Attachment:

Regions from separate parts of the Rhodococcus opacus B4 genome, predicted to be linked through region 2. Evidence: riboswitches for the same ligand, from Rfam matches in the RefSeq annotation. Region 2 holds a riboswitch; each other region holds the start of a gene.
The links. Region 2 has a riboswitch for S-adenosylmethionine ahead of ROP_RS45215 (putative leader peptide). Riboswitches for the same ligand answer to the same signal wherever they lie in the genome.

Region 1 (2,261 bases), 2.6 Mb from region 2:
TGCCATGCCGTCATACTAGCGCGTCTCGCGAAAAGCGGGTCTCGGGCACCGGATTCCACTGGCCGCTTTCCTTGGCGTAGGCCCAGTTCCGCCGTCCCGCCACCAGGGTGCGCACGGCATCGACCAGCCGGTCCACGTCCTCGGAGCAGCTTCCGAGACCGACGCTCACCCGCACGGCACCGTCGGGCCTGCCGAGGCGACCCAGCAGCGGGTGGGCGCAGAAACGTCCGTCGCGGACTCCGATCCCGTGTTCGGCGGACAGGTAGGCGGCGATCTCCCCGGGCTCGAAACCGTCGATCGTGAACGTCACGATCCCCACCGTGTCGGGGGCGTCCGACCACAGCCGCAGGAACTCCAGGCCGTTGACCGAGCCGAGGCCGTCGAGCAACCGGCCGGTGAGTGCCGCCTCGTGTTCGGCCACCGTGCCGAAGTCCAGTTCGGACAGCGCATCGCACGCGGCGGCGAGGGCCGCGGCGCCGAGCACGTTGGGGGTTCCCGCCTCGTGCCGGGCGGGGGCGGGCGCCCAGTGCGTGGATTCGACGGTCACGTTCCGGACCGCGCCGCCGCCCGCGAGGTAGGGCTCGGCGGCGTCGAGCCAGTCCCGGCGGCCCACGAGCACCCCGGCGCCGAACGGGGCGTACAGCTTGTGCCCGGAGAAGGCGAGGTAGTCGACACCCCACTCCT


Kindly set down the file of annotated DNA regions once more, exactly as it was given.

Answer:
Regions from separate parts of the Rhodococcus opacus B4 genome, predicted to be linked through region 2. Evidence: riboswitches for the same ligand, from Rfam matches in the RefSeq annotation. Region 2 holds a riboswitch; each other region holds the start of a gene.
The links. Region 2 has a riboswitch for S-adenosylmethionine ahead of ROP_RS45215 (putative leader peptide). Riboswitches for the same ligand answer to the same signal wherever they lie in the genome.

Region 1 (2,261 bases), 2.6 Mb from region 2:
TGCCATGCCGTCATACTAGCGCGTCTCGCGAAAAGCGGGTCTCGGGCACCGGATTCCACTGGCCGCTTTCCTTGGCGTAGGCCCAGTTCCGCCGTCCCGCCACCAGGGTGCGCACGGCATCGACCAGCCGGTCCACGTCCTCGGAGCAGCTTCCGAGACCGACGCTCACCCGCACGGCACCGTCGGGCCTGCCGAGGCGACCCAGCAGCGGGTGGGCGCAGAAACGTCCGTCGCGGACTCCGATCCCGTGTTCGGCGGACAGGTAGGCGGCGATCTCCCCGGGCTCGAAACCGTCGATCGTGAACGTCACGATCCCCACCGTGTCGGGGGCGTCCGACCACAGCCGCAGGAACTCCAGGCCGTTGACCGAGCCGAGGCCGTCGAGCAACCGGCCGGTGAGTGCCGCCTCGTGTTCGGCCACCGTGCCGAAGTCCAGTTCGGACAGCGCATCGCACGCGGCGGCGAGGGCCGCGGCGCCGAGCACGTTGGGGGTTCCCGCCTCGTGCCGGGCGGGGGCGGGCGCCCAGTGCGTGGATTCGACGGTCACGTTCCGGACCGCGCCGCCGCCCGCGAGGTAGGGCTCGGCGGCGTCGAGCCAGTCCCGGCGGCCCACGAGCACCCCGGCGCCGAACGGGGCGTACAGCTTGTGCCCGGAGAAGGCGAGGTAGTCGACACCCCACTCCT